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This should be a simple question, but I might not be able to word it correctly or I might be trying to defy the principles of the C language because of my lack of experience with it.

All I want to do is, given a pointer to a function, to wrap it inside another function that takes a pointer to a function as an argument, and make a pointer of the later. Better in code:

void do_nothing_1() {}
void do_nothing_2() {}

void wrapper(void(*f)()) { f(); }

int main() {

    // the following will call the function
    // but i just want a pointer of whats being called
    funcion_pointer_1 = wrapper(do_nothing_1);
    funcion_pointer_2 = wrapper(do_nothing_2);

    return 0;

I apologize beforehand if the question doesn't make any sense, please help me clarify it rather than simply downvote it.

Edit: Given the apparent difficulty to obtain the results desired because of the obscurity of the requirements, I will be a little more specific on what I am looking for.

Inside a struct, I have a pointer to a function:

struct my_struct {
    int (* run)(void);

What I want to do is to modify that function and that's why I use the wrapper. So, for example, if foo returns void change that to int. Also, run some code before executing foo:

int wrapper(void (*foo)()) {

    // exec some stuff here


    return 0;

Ultimately, what I want is that when I execute the function corresponding to the *run pointer from my structure, execute some stuff before doing run() and change the return type.

share|improve this question
Do you want a function pointer to wrapper? –  K-ballo Jun 9 '12 at 5:35
more precisely to wrapper(foo) –  omtinez Jun 9 '12 at 5:37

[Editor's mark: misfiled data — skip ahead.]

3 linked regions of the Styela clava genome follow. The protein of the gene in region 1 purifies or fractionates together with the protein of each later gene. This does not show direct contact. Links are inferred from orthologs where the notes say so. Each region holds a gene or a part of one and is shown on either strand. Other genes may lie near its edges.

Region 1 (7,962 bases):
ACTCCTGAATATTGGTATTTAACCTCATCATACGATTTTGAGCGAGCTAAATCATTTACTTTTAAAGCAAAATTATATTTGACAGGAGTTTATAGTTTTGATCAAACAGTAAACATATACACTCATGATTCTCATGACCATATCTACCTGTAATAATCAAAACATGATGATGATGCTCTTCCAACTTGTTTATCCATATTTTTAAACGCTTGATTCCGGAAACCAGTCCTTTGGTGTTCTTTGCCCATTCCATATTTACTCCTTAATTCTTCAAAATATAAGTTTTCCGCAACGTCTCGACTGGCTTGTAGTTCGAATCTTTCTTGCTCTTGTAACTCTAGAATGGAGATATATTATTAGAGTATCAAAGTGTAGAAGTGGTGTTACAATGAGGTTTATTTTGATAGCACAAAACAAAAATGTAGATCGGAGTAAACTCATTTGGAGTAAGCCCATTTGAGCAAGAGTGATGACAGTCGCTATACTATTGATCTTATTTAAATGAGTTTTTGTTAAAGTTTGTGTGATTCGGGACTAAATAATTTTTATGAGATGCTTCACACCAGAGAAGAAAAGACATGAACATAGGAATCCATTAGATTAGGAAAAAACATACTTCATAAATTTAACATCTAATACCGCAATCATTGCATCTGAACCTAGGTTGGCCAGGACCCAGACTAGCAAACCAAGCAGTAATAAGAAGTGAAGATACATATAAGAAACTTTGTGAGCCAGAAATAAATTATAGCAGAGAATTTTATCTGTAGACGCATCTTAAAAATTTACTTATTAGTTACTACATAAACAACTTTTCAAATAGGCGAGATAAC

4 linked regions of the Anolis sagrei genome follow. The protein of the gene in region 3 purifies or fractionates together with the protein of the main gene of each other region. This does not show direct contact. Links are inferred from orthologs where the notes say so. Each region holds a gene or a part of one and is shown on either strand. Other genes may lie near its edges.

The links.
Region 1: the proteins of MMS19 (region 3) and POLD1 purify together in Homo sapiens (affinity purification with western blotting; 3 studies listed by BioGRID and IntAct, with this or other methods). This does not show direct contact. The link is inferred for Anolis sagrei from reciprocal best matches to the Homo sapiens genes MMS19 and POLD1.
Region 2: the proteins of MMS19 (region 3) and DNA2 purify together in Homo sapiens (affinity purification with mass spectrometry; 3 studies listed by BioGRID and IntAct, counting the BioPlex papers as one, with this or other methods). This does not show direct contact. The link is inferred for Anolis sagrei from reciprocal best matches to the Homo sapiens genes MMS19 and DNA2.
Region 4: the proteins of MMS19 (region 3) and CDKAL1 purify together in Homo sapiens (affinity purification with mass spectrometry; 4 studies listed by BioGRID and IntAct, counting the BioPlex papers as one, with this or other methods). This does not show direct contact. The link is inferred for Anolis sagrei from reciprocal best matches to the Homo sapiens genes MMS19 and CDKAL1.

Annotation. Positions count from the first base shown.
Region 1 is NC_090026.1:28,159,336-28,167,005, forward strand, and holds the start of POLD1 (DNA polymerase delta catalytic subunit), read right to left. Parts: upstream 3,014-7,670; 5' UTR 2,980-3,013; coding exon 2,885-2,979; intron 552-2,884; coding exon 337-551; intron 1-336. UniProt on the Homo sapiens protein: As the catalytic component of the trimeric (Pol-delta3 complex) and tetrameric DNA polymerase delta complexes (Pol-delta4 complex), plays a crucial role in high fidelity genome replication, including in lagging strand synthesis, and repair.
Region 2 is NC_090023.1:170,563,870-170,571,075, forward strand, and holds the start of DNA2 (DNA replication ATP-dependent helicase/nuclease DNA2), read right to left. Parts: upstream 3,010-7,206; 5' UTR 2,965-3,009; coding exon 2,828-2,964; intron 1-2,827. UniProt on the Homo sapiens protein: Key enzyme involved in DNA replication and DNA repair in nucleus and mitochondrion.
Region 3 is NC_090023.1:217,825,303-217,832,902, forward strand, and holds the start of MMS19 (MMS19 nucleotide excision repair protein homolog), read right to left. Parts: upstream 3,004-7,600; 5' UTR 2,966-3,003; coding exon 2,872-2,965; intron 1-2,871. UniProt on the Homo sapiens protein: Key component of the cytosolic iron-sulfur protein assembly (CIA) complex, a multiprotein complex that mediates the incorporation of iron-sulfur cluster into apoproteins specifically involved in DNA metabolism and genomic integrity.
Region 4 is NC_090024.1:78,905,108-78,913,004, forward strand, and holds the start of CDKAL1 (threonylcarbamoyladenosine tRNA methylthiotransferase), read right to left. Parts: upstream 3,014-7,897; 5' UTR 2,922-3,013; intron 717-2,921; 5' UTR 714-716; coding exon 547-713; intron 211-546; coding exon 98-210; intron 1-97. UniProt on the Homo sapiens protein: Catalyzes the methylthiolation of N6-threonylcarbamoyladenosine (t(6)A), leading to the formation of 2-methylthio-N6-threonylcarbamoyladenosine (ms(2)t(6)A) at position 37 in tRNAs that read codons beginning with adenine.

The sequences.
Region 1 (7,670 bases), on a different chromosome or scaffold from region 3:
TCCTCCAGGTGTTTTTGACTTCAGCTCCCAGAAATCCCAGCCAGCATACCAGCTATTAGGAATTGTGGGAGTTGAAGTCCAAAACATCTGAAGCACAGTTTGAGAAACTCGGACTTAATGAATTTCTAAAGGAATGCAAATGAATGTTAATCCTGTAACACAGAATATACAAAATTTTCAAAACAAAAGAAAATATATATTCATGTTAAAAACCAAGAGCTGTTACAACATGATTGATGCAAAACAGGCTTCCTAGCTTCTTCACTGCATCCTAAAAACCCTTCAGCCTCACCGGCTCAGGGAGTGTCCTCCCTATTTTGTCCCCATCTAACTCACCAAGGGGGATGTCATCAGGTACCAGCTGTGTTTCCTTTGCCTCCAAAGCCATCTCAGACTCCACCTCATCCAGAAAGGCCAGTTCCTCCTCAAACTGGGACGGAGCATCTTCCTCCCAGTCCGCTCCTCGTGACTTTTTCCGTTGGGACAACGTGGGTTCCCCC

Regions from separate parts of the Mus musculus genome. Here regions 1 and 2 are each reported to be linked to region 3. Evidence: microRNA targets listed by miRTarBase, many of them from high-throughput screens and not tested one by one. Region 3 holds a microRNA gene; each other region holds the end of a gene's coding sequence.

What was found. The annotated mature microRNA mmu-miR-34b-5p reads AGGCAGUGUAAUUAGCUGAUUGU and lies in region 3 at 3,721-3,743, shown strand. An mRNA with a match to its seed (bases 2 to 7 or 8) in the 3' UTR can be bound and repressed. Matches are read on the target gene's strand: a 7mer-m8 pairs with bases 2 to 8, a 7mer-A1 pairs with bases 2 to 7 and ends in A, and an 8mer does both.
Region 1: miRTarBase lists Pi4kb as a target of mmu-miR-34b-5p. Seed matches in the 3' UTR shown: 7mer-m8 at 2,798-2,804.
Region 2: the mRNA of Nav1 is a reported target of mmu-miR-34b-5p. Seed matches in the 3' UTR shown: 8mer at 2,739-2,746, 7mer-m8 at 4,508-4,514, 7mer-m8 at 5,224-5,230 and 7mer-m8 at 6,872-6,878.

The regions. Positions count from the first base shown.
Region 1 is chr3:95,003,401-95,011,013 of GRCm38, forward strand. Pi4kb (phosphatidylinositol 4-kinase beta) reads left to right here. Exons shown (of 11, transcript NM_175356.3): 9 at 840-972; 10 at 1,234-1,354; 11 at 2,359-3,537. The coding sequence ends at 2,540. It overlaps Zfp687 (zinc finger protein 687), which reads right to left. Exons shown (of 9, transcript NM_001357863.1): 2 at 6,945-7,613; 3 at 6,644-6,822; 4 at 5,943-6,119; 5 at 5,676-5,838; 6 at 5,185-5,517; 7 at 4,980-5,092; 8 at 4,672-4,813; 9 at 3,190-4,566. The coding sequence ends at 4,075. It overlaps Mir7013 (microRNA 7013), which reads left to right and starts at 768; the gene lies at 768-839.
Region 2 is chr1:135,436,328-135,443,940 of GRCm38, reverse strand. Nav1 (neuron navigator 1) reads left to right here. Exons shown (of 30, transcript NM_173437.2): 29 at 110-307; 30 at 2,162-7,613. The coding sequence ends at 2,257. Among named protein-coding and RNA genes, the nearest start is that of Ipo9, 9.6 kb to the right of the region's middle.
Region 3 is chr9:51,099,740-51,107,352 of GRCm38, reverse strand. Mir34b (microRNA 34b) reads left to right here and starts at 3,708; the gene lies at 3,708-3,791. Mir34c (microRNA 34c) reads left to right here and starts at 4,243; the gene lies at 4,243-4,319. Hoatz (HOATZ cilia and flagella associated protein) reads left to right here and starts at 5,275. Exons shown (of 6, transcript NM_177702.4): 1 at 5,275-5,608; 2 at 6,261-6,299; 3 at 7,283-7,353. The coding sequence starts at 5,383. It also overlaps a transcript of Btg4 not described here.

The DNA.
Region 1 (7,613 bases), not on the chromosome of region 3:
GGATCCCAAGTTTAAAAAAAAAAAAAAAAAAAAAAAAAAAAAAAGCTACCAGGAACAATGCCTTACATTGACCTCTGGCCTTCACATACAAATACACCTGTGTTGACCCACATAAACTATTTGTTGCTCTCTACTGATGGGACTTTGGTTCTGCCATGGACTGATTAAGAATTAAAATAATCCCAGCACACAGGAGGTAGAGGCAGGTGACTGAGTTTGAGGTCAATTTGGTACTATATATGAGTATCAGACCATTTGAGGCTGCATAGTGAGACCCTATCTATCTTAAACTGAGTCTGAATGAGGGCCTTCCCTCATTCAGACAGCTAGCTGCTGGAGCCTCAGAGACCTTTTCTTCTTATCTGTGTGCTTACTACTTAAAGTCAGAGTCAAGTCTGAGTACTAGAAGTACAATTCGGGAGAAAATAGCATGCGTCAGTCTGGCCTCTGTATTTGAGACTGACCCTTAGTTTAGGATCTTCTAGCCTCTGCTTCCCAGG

Can you change your code so there are not so many foos -- shadowing will complicate things. –  jedwards Jun 9 '12 at 5:38
wrapper(foo) is not a function, so you can't get a function pointer to it. –  K-ballo Jun 9 '12 at 5:40
Are you looking for closures? If so, consider something such as libffcall. –  Adam Rosenfield Jun 9 '12 at 5:41

1 Answer 1

When struggling with the correct syntax, it is helpful to use typedefs to make things clearer. Not just for yourself as you write the code, but for anyone who needs to maintain it, or just try to figure out what it's doing.

You want a function pointer to a function that takes another function pointer as an argument. Start with the argument, a function without parameters and no return value:

typedef void (*void_handler_t)( void);

And now the wrapper function pointer, one that takes a function pointer parameter and has no return value:

typedef void (*wrapper_handler_t)( void_handler void_fn);

And the code:

void foo( void) {}
void wrapper( void_handler_t wrapped_fn)

int main( int argc, char *argv[])
    wrapper_handler_t function_pointer;

    function_pointer = &wrapper;
    function_pointer( &foo);

    return 0;
share|improve this answer
Great tip about the syntax and the typedef, I will upvote just for that, thanks. I am uncertain if this is doing what I am looking for. Is there any way that I could do something like: function_pointer = &wrapper(&foo); function_pointer(); –  omtinez Jun 9 '12 at 5:52
typedefs for anything other than opaque data lead only to homocide –  tbert Jun 9 '12 at 10:52
@tbert what do you have against typedef? Is it considered bad practice? –  omtinez Jun 9 '12 at 16:41
@omtinez having to deconstruct code where all structs get called foo_t, which leads to not being able to use data structures outside of one file without having to sodomize your naming schemes, etc.; basically, the loss of clarity that comes along with their constant overuse –  tbert Jun 9 '12 at 17:48
@tbert: I'm not sure I understand how struct foo is clearer than foo_t. I don't like people who typedef pointers to other types, but I think it makes a lot of sense for function pointers, especially when you have those pointers as elements in other structs, or parameters to other functions. –  tomlogic Jun 9 '12 at 18:07

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